The Hamilton Tiger-Cats have tricked opponents all year with gimmicky plays on offence, but the Eskimos may end up providing the best smoke-and-mirrors illusion.
The Esks fooled the entire country into overlooking the Green and Gold because they struggled down the home stretch with only two wins before upsetting the Montreal Alouettes in the East Division Semifinal.
Now that starting quarterback Trevor Harris’s throwing arm is finally healthy, and the 8-10 Eskimos are suddenly looking like a dangerous team again. But will it be enough to knock off the 15-3 Tiger-Cats in the East Division Final at a sold-out Tim Hortons Field in Hamilton at 11 a.m. MT Sunday (TSN, 630 CHED).
“It’s the playoffs,” receiver Ricky Collins, Jr., said on the 630 CHED post-game show after the Eskimos’ impressive 37-29 victory over the Alouettes last week. “Anybody can win any game. It doesn’t matter who the team is. If we go out and play (well), the sky’s the limit for us.”
“They haven’t won a game in the playoffs,” pointed out veteran receiver Greg Ellingson, who played the Tiger-Cats in the East Final twice in the past four years with the Ottawa Redblacks. “That’s what they have to do to get to the Grey Cup. We’re standing in the way, and we’re going to stand firm, and we’re going to battle to get to the Cup.”
If successful, Edmonton would become the first West Division crossover playoff team to represent the East Division in the Grey Cup. If the Eskimos can get to Calgary next week, they would then try to become only the fourth team to win the CFL’s championship game after having a losing record during the regular season.
But let’s not get too far ahead of ourselves. The Tiger-Cats present the ultimate challenge right now, having swept both regular-season matchups – winning 30-27 in Edmonton after jumping out to a 24-0 lead and overpowering an ailing Eskimos team 42-12 in Hamilton two weeks later.
“There’s a number of things that stand out about them,” Eskimos Head Coach Jason Maas said about the Ticats. “They’re just a talented group across the board.
“I know personally how well they’re coached, having been around (head coach) Orlondo Steinauer and (football operations consultant) Jim Barker and watched (defensive co-ordinator) Mark Washington from afar. … They’ve played physical. They’re fast. They’ve got athletes all over the place. They’ve got great schemes. (Assistant coach Jeff) Reinebold on special teams, you’ve got to worry about everything with him. And they’ve got great players.
“They’re 9-0 (at home), they’re 15-3 for a reason. They’ve found ways to win, too. When you look at some of their games, they’ve been down and found a way to come back.
“It’s fun to watch them play,” Maas added. “It’s fun to compete against them. We’re looking forward to that challenge.”
Despite having said all that, Maas isn’t anywhere close to throwing in the towel. He pointed out that the 2019 Eskimos have “wanted to be special” since the start of the season.
“We wanted to be remembered, I guess,” he said. “The way you do that is by winning big games. We got to the playoffs, and we won a playoff game, we want to take the next step. I don’t think there’s one guy in our locker room who doesn’t believe we’re capable of that. We’re excited about this opportunity and looking forward to it, and we’re expecting to go in there and win. That’s the belief we have.”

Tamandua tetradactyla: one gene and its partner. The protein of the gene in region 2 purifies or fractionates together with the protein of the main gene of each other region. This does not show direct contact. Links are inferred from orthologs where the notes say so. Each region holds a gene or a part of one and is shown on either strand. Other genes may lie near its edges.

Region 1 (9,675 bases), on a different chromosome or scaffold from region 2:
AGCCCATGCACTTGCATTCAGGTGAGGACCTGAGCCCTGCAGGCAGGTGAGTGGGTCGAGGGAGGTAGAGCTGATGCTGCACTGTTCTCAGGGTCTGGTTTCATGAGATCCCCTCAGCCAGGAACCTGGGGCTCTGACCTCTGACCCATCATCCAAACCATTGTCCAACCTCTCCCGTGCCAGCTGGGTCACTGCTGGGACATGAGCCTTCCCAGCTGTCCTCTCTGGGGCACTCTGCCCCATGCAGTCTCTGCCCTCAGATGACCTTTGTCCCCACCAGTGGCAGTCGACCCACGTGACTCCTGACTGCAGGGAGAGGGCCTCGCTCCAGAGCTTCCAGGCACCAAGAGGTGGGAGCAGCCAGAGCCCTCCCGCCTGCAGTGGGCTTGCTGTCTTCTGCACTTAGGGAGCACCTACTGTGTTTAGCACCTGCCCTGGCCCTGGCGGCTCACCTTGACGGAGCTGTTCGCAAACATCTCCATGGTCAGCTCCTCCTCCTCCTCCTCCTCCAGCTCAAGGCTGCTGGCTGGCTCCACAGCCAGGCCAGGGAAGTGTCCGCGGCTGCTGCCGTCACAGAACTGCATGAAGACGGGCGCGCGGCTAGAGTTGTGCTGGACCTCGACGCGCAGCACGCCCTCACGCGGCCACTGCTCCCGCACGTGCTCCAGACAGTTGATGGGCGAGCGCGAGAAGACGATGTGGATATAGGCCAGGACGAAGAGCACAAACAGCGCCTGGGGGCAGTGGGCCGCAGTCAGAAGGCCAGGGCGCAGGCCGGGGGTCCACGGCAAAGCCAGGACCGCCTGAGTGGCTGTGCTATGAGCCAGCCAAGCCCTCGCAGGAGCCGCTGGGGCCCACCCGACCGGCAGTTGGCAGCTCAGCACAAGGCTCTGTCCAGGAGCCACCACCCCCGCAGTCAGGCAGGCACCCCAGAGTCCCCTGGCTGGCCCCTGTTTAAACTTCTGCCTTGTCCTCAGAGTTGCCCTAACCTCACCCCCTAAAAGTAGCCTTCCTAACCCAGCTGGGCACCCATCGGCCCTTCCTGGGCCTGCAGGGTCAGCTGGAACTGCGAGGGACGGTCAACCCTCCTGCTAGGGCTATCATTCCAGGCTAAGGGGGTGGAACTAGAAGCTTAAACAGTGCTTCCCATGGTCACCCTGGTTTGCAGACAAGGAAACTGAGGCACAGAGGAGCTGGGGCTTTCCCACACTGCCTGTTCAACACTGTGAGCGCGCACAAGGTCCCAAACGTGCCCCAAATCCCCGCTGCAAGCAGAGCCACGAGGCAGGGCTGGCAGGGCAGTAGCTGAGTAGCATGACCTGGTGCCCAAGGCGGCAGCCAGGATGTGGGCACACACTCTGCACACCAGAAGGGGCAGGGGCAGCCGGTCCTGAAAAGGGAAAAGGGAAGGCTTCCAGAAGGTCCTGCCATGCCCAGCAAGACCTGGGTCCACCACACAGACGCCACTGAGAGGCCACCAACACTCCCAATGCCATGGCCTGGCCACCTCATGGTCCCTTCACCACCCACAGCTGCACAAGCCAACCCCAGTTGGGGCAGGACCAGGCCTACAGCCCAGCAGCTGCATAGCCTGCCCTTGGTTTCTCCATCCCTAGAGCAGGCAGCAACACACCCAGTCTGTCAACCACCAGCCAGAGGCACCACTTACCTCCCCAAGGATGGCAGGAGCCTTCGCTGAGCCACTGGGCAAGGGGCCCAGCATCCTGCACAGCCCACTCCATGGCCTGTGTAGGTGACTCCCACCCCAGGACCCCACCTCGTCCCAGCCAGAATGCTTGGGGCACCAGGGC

The Eskimos are saying, “Why not us?” Maas first uttered the words before the East Semifinal last week, and the players quickly bought in.
“We had to believe in ourselves,” Collins said. “Everybody counted us out going into (the East Semifinal) because, one, we were travelling to the East playing in the playoffs. If we believe in ourselves, we don’t need anybody else to believe in us.”
“We’re in the (division) finals, man,” said SAM (strong-side) linebacker Don Unamba, who is excited to go to Hamilton this weekend and not just because he played with the Ticats the past two years. “We get another opportunity (to play). There’s a lot of teams at home right now watching; a lot of people are wishing they could be in our position.
“All the things we dealt with all season, man, and we’re still one of the final four right now. We’re going to keep fighting. We get another opportunity just to keep going and to earn another week. It’s exciting, man.
“You’ve got to be happy and excited for times like this,” Unamba continued. “We could be packing (up our lockers) right now with trash bags, ready to go home, but we’re out here practising, it’s a good atmosphere, everybody’s happy. … It’s a good place to be, a good time to be right now, ready to play some football and go to the Grey Cup. And we get to prove a lot of people wrong. That’s a big thing right there.”
Why not us?
Asked how he came up with the slogan, Maas shrugged.
“To be honest with you, I don’t really recall,” he replied. “It’s just a rallying cry when something hasn’t been done, and you believe that you are capable of doing it. It just came out.
“I think our guys are definitely rallying behind that and believe in it.”
“We know we’re underdogs,” Maas said. “We know what our record is. We know what we’ve done during the regular season, which doesn’t matter because we got to the playoffs with it. We won a playoff game already, and we’re going into that building with a one-track mindset.
“Altogether, we’re going in there to get a victory to go to the Grey Cup. That’s what our focus is on.”
Esks learned lessons the hard way
Defensive back Josh Johnson is the CFL’s first player since Toronto’s Darrell Moir in 1986 to have three interceptions in a playoff game.
His three picks in Edmonton territory during the second half of Sunday’s playoff game helped the Eskimos finish off the Alouettes, who had seven come-from-behind victories this season, including five with a fourth-quarter drive.
The Tiger-Cats will present a different challenge for the Eskimos because of all the misdirection and option plays they use on offence. Johnson calls Hamilton’s trick plays “eye candy,” but the secret to stopping those plays is not to get caught watching all of the Ticats players running around in different directions.
“At the end of the day, we’re going to play a lot smarter this game,” Johnson said. “Everybody’s going to be in the right place at the right time. We’re not going to have everybody running around not knowing what’s going on. You just understand your job, play your job and depend on everybody else to do what they’re supposed to.”
Unamba said it all comes down to “reading your keys” against a team that uses “a bunch of gimmicks and fly motion.”